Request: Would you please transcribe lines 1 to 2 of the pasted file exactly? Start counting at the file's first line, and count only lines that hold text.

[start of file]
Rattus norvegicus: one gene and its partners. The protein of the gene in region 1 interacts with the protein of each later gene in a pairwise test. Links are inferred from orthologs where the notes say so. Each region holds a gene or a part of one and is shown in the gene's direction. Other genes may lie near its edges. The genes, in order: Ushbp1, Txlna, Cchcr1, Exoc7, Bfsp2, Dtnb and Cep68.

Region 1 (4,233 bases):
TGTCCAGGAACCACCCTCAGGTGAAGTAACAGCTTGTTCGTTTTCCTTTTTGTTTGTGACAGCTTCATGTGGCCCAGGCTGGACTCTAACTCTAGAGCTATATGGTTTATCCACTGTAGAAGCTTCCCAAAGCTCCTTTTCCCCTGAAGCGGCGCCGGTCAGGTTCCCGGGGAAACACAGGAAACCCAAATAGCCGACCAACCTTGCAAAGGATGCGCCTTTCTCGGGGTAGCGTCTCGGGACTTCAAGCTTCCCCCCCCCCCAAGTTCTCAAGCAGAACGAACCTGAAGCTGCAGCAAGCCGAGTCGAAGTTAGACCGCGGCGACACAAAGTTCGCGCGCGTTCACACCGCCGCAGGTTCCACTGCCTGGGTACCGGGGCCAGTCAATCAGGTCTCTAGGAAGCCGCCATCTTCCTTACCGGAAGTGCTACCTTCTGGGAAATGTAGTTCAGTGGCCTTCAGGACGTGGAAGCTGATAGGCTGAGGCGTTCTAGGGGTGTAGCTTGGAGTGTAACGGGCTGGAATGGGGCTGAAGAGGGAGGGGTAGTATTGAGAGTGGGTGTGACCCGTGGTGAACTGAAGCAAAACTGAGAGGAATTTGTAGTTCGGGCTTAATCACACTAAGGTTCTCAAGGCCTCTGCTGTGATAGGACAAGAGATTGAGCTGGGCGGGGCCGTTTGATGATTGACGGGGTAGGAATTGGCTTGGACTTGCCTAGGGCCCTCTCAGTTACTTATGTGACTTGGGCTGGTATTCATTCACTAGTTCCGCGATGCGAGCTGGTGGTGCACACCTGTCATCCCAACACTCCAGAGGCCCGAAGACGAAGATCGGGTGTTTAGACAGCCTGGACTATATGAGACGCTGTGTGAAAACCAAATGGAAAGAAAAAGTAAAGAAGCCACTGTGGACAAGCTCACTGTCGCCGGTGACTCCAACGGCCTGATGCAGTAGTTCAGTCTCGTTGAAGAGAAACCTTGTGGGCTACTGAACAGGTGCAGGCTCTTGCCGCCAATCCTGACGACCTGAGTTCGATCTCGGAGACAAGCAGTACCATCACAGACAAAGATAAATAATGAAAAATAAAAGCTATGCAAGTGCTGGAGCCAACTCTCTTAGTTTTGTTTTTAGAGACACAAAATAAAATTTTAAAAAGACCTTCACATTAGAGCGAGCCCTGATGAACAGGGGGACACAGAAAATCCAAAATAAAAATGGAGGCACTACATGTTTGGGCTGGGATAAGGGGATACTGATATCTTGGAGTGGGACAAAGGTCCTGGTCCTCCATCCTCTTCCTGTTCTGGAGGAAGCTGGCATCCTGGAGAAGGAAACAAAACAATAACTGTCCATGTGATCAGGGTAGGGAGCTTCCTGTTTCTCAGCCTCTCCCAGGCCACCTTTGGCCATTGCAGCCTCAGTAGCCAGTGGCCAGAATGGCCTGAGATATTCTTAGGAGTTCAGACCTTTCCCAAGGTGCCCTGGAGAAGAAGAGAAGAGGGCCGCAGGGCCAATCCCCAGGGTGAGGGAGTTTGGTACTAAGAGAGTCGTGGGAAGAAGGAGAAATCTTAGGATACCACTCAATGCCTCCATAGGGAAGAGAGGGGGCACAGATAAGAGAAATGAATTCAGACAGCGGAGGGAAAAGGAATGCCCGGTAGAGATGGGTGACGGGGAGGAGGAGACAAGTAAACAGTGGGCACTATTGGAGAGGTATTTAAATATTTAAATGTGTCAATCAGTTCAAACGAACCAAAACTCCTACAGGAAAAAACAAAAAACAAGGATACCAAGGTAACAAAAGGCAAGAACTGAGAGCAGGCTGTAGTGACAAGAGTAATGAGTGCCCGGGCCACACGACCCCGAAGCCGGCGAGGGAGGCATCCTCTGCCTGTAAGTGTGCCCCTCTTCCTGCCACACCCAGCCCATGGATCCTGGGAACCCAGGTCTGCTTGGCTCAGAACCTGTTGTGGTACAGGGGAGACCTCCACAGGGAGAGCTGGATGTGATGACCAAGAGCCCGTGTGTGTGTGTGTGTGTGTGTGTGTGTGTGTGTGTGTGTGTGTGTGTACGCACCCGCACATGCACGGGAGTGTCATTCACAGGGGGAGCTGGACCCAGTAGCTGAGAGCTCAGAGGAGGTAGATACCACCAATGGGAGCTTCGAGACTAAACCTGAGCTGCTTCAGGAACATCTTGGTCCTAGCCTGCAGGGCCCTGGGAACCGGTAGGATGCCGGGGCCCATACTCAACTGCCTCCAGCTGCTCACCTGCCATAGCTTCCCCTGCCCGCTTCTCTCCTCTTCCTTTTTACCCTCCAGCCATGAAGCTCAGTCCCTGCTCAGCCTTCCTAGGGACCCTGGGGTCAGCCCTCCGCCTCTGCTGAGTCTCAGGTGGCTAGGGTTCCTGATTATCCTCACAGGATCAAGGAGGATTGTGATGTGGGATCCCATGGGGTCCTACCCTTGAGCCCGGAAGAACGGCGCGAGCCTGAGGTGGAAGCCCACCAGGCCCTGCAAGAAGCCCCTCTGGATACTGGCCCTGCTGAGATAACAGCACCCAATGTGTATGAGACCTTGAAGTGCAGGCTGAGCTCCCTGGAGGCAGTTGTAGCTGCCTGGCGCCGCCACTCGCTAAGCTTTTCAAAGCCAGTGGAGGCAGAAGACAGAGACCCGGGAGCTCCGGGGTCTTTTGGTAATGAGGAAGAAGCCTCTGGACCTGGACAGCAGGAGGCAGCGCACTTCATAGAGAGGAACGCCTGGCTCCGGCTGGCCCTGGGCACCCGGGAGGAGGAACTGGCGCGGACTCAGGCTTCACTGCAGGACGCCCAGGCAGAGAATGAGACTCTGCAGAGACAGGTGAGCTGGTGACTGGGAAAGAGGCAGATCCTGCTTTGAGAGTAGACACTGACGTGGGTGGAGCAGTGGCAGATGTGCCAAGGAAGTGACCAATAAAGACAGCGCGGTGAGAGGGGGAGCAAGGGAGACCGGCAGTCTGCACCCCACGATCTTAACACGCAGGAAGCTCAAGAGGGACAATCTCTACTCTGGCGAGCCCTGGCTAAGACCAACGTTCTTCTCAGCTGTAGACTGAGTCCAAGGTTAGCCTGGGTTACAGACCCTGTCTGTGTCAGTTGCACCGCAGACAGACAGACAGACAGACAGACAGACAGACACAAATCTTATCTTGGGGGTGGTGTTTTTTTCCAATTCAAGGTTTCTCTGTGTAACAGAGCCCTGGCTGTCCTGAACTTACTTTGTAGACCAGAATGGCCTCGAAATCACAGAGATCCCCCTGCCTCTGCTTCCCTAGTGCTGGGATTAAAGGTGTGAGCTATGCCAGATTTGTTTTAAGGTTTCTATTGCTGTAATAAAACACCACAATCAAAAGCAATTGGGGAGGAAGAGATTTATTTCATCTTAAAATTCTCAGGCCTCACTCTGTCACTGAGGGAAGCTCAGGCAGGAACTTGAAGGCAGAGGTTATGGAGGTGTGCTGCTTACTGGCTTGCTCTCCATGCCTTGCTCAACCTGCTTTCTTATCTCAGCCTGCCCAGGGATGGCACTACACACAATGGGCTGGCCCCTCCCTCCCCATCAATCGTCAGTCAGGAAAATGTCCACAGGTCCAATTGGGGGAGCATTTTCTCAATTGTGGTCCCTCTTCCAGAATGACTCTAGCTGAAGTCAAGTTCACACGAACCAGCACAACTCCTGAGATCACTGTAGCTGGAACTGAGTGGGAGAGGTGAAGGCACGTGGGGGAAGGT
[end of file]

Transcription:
Rattus norvegicus: one gene and its partners. The protein of the gene in region 1 interacts with the protein of each later gene in a pairwise test. Links are inferred from orthologs where the notes say so. Each region holds a gene or a part of one and is shown in the gene's direction. Other genes may lie near its edges. The genes, in order: Ushbp1, Txlna, Cchcr1, Exoc7, Bfsp2, Dtnb and Cep68.

Region 1 (4,233 bases):